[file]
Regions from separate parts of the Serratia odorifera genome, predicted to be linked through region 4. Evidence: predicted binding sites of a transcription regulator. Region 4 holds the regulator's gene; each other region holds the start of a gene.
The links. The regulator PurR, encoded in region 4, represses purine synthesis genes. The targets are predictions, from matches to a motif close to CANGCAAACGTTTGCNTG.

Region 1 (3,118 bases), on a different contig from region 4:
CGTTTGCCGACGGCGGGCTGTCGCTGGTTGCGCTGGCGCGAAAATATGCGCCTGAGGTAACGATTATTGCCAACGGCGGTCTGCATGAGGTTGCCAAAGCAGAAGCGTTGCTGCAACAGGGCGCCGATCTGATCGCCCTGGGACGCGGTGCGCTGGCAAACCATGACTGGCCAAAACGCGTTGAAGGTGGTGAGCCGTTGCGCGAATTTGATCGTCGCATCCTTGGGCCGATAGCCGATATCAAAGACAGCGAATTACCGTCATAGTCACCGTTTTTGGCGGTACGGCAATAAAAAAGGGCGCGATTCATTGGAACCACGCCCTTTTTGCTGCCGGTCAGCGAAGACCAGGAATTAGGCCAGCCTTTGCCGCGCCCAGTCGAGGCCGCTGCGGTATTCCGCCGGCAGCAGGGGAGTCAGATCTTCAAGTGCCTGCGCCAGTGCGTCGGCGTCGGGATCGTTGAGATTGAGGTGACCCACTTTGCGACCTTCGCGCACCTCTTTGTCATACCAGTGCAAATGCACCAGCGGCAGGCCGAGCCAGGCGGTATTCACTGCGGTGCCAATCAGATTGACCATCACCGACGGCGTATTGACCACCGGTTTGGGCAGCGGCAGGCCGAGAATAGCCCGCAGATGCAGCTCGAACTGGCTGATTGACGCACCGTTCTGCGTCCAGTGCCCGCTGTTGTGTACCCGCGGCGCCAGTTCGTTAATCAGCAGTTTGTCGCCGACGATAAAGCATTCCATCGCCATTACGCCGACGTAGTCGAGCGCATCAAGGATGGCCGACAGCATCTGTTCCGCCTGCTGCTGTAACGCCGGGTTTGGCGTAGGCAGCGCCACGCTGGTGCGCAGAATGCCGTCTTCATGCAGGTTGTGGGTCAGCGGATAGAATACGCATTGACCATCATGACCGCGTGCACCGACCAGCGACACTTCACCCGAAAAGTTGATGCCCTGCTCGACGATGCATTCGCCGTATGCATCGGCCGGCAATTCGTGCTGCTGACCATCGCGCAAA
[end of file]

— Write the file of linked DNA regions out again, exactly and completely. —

Regions from separate parts of the Serratia odorifera genome, predicted to be linked through region 4. Evidence: predicted binding sites of a transcription regulator. Region 4 holds the regulator's gene; each other region holds the start of a gene.
The links. The regulator PurR, encoded in region 4, represses purine synthesis genes. The targets are predictions, from matches to a motif close to CANGCAAACGTTTGCNTG.

Region 1 (3,118 bases), on a different contig from region 4:
CGTTTGCCGACGGCGGGCTGTCGCTGGTTGCGCTGGCGCGAAAATATGCGCCTGAGGTAACGATTATTGCCAACGGCGGTCTGCATGAGGTTGCCAAAGCAGAAGCGTTGCTGCAACAGGGCGCCGATCTGATCGCCCTGGGACGCGGTGCGCTGGCAAACCATGACTGGCCAAAACGCGTTGAAGGTGGTGAGCCGTTGCGCGAATTTGATCGTCGCATCCTTGGGCCGATAGCCGATATCAAAGACAGCGAATTACCGTCATAGTCACCGTTTTTGGCGGTACGGCAATAAAAAAGGGCGCGATTCATTGGAACCACGCCCTTTTTGCTGCCGGTCAGCGAAGACCAGGAATTAGGCCAGCCTTTGCCGCGCCCAGTCGAGGCCGCTGCGGTATTCCGCCGGCAGCAGGGGAGTCAGATCTTCAAGTGCCTGCGCCAGTGCGTCGGCGTCGGGATCGTTGAGATTGAGGTGACCCACTTTGCGACCTTCGCGCACCTCTTTGTCATACCAGTGCAAATGCACCAGCGGCAGGCCGAGCCAGGCGGTATTCACTGCGGTGCCAATCAGATTGACCATCACCGACGGCGTATTGACCACCGGTTTGGGCAGCGGCAGGCCGAGAATAGCCCGCAGATGCAGCTCGAACTGGCTGATTGACGCACCGTTCTGCGTCCAGTGCCCGCTGTTGTGTACCCGCGGCGCCAGTTCGTTAATCAGCAGTTTGTCGCCGACGATAAAGCATTCCATCGCCATTACGCCGACGTAGTCGAGCGCATCAAGGATGGCCGACAGCATCTGTTCCGCCTGCTGCTGTAACGCCGGGTTTGGCGTAGGCAGCGCCACGCTGGTGCGCAGAATGCCGTCTTCATGCAGGTTGTGGGTCAGCGGATAGAATACGCATTGACCATCATGACCGCGTGCACCGACCAGCGACACTTCACCCGAAAAGTTGATGCCCTGCTCGACGATGCATTCGCCGTATGCATCGGCCGGCAATTCGTGCTGCTGACCATCGCGCAAA